This is a question that regularly pops up: how to solve the

**longest path problem**? At first sight, this is easy. Just replace the "minimize" in the

**shortest path problem**by "maximize" and we are good to go. Unfortunately, opposed to the well-known shortest path problem, the longest path problem is not that easy to state and to solve.

#### 1. Standard Shortest Path Formulation

The standard shortest path can be formulated as a Mixed Integer Programming problem:

Shortest Path Problem |
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\[\begin{align} \min& \sum_{(i,j)\in\color{darkblue} A} \color{darkblue}d_{i,j} \color{darkred}x_{i,j} \\ & \sum_{j|(j,i)\in \color{darkblue}A} \color{darkred}x_{j,i} + \color{darkblue}b_i = \sum_{j|(i,j)\in \color{darkblue}A} \color{darkred}x_{i,j} && \forall i \\ &\color{darkred}x_{i,j} \in \{0,1\} \\ & \color{darkblue} b_i = \begin{cases}1 & \text{if $i$ is a source node} \\ -1 & \text{if $i$ is a sink node} \\ 0 & \text{otherwise} \end{cases} \end{align} \] |

where \(A\) is our network and \(b\) is a sparse data vector indicating the exogenous inflow or outflow at the source or sink node.

Network with the shortest path |

There are some implicit assumptions in this model: there are no negative cycles. In the above example, \(d_{i,j}\) represents distance, so we have \(d_{i,j}\ge 0\) and there is no problem of negative cycles.

Shortest path problems are very easy MIPs to solve. The solution is automatically integer, so it can be solved as an LP and these LPs are very sparse (only two non-zero elements per column) and very easy to solve. In addition, specialized network solvers are widely available.

The problem in the picture has 20 nodes and 37 × 2 arcs. In this example, the arcs are duplicated to make sure we can go in two directions. This leads to an LP of 74 variables and 20 constraints. The solution looks like:

---- 75 VARIABLE z.L = 128.538 objective ---- 75 VARIABLE x.L flow point6(B) point15 point16 point18 point20 point5(A) 1.000 point15 1.000 point16 1.000 point18 1.000 point20 1.000

#### 2. Just use max

When we just turn the above problem in a maximization problem, we get results that are difficult to interpret. But they certainly don't form what we would call a path:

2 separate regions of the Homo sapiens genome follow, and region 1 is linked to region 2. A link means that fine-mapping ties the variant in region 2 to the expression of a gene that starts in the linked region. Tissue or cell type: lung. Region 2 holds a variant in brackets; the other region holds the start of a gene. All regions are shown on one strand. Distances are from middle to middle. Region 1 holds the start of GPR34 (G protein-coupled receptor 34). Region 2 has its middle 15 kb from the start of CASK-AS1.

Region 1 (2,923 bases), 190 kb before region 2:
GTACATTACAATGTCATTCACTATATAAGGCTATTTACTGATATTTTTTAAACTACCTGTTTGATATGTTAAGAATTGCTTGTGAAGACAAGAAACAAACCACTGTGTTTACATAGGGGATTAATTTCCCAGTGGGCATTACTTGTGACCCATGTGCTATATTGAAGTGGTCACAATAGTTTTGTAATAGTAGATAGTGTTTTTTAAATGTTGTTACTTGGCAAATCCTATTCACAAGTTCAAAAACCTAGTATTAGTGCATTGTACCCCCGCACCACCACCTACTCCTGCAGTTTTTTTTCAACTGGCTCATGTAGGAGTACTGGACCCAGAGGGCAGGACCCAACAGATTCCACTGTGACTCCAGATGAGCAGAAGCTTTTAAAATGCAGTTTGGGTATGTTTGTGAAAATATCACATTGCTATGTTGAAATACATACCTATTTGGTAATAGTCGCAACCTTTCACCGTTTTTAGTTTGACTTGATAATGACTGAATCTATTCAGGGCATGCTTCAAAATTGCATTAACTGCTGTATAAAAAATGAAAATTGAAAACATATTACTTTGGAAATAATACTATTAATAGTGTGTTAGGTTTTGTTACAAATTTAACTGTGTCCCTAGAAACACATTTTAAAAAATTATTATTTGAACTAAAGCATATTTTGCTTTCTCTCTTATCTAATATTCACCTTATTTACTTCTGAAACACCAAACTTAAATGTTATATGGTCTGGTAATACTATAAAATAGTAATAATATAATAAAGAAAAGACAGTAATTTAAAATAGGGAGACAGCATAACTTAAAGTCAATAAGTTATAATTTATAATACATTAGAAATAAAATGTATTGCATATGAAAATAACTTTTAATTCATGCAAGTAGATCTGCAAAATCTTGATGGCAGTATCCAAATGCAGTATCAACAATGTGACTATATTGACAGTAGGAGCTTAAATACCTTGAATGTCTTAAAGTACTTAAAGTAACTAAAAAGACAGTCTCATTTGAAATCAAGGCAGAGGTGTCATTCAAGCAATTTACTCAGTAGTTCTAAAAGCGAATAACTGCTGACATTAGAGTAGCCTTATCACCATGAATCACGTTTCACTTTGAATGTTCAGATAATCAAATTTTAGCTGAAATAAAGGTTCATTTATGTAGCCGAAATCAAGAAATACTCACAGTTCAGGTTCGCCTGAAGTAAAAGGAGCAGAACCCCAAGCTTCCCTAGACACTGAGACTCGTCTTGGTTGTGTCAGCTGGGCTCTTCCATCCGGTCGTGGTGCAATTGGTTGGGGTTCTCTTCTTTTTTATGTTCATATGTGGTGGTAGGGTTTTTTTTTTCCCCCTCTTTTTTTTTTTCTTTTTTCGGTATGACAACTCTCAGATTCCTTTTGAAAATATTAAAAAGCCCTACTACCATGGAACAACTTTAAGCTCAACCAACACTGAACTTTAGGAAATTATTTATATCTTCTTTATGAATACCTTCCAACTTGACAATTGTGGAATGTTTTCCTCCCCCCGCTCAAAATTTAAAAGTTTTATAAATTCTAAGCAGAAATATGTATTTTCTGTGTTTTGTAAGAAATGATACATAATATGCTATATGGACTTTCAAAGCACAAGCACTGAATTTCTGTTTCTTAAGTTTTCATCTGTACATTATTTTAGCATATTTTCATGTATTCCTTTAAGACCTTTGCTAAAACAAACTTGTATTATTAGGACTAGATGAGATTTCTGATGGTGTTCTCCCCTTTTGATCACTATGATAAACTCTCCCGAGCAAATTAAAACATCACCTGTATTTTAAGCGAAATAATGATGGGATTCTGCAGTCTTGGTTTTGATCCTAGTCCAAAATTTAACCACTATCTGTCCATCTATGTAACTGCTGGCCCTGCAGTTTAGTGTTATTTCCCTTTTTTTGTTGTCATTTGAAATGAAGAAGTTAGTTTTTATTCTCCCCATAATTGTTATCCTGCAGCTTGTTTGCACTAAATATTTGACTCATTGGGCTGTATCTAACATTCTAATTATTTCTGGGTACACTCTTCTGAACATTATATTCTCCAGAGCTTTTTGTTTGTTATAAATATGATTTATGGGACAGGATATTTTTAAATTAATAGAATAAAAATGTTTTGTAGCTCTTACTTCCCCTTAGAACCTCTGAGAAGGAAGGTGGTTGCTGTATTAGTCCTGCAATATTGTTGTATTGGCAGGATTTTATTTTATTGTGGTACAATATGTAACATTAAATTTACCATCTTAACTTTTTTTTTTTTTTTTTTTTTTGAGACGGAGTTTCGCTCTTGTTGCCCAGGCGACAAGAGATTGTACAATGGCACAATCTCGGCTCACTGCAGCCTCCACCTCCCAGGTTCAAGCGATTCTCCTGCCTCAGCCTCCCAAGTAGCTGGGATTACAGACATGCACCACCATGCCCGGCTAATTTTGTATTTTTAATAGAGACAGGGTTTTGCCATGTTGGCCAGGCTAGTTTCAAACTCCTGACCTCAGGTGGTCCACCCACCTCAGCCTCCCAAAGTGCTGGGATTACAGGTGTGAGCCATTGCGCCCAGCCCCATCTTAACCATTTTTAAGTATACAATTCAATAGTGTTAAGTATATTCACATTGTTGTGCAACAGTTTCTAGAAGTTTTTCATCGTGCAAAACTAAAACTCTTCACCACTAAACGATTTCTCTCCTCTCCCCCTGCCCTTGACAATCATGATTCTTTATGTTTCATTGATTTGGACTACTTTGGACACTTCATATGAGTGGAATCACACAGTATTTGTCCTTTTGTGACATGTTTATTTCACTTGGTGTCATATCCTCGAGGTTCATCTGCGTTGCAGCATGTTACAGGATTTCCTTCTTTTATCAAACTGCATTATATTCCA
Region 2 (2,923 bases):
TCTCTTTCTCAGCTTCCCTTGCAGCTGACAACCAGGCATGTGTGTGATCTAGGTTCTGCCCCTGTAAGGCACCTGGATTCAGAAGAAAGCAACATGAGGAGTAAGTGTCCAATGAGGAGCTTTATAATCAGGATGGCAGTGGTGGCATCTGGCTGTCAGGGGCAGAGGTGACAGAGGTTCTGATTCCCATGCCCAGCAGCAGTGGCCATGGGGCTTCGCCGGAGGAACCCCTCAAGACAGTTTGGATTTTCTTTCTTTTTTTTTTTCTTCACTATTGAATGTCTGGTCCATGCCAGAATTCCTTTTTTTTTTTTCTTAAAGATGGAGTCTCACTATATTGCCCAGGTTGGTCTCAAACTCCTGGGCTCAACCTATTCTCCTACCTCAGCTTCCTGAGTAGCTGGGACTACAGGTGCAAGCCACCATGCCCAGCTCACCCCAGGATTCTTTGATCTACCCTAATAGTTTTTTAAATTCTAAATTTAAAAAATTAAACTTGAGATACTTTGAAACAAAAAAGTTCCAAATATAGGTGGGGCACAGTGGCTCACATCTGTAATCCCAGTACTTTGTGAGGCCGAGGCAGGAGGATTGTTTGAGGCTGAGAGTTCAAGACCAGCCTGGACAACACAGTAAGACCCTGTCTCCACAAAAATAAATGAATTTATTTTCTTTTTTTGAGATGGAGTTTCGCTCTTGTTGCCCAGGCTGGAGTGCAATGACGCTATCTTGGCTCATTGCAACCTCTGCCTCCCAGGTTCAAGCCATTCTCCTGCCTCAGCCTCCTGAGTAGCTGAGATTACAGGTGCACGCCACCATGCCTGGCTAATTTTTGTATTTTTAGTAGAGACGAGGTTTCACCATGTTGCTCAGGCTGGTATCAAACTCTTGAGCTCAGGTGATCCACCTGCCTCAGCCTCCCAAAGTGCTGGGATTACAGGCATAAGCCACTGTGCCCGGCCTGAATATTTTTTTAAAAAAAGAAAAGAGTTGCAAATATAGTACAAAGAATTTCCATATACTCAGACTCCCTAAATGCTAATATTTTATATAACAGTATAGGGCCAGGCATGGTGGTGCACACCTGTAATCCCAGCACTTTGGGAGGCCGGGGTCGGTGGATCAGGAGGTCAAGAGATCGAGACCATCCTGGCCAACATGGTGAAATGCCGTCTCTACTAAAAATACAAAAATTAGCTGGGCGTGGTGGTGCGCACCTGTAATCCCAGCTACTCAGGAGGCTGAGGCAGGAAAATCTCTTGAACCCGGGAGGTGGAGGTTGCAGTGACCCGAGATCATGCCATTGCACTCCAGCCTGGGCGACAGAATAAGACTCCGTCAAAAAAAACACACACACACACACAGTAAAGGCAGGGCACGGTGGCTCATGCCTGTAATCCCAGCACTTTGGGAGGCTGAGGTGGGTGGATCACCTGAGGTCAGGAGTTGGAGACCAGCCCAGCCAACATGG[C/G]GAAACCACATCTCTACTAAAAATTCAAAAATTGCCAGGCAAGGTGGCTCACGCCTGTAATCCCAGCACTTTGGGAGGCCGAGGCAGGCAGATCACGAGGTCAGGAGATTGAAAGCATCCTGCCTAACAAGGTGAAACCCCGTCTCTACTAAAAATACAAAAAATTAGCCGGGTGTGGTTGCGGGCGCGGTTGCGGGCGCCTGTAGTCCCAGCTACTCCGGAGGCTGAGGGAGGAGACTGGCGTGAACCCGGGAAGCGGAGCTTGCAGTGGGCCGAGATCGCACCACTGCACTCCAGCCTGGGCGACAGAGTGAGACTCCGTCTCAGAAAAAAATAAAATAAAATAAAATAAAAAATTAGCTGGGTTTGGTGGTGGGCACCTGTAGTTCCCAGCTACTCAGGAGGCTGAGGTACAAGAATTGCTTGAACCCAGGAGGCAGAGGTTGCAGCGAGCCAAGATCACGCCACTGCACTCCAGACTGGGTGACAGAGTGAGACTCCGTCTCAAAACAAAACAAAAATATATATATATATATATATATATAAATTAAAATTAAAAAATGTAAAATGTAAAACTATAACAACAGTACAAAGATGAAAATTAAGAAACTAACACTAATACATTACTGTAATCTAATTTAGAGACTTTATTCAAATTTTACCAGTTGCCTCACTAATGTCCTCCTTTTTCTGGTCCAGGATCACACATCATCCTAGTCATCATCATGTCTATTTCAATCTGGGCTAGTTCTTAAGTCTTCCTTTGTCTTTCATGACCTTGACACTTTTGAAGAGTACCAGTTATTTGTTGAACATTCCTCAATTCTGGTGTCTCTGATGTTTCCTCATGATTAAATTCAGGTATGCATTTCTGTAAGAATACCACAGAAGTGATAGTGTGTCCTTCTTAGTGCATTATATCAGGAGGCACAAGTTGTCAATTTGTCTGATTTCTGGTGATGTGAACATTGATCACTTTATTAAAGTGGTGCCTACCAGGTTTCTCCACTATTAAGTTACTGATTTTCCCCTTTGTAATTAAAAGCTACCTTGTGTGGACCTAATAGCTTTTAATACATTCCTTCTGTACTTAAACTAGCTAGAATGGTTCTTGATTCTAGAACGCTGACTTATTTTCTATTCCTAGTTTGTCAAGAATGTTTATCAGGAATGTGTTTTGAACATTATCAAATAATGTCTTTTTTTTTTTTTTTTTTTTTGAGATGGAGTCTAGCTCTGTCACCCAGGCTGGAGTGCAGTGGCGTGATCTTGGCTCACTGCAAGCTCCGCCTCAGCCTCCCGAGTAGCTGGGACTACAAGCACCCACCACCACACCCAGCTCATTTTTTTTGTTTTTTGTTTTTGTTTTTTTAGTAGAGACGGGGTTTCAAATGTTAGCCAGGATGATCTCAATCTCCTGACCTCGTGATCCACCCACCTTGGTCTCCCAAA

---- 78 VARIABLE z.L = 1638.406 objective ---- 78 VARIABLE x.L flow point1 point2 point3 point4 point5(A) point6(B) point7 point8 point9 point1 1.000 point3 1.000 point4 1.000 point5(A) 1.000 point6(B) 1.000 point7 1.000 point8 1.000 point9 1.000 point10 1.000 point12 1.000 point13 1.000 point14 1.000 1.000 point15 1.000 point16 1.000 point17 1.000 1.000 point18 1.000 1.000 point19 1.000 point20 1.000 + point10 point11 point12 point13 point14 point15 point16 point17 point18 point1 1.000 point2 1.000 point3 1.000 point4 1.000 1.000 point5(A) 1.000 point7 1.000 point8 1.000 1.000 point9 1.000 1.000 point10 1.000 point11 1.000 point12 1.000 1.000 point14 1.000 1.000 point15 1.000 point16 1.000 1.000 1.000 1.000 point17 1.000 1.000 1.000 point18 1.000 1.000 1.000 point19 1.000 1.000 1.000 1.000 point20 1.000 1.000 1.000 1.000 + point19 point20 point2 1.000 point7 1.000 point10 1.000 point11 1.000 point13 1.000 1.000 point15 1.000 point17 1.000 point18 1.000 1.000 point19 1.000 point20 1.000

Maximization results |

Basically, all but a few lines in the plot are traveled in both directions. Conclusion: this is not what we are looking for.

#### 3. TSP-like solution

To form a proper path (called an

**elementary path**), we need to add two sets of constraints [1]:- The outflow of each node goes to just one arc: \[\sum_{j|(i,j)\in A} x_{i,j} \le 1\>\forall i\]
- Forbid any sub-tours to be formed. Sub-tour elimination constraints are well-known from the Traveling Salesman Problem.

Using the simple MTZ (Miller, Tucker, and Zemlin) approach, we can formulate:

Longest Path Problem |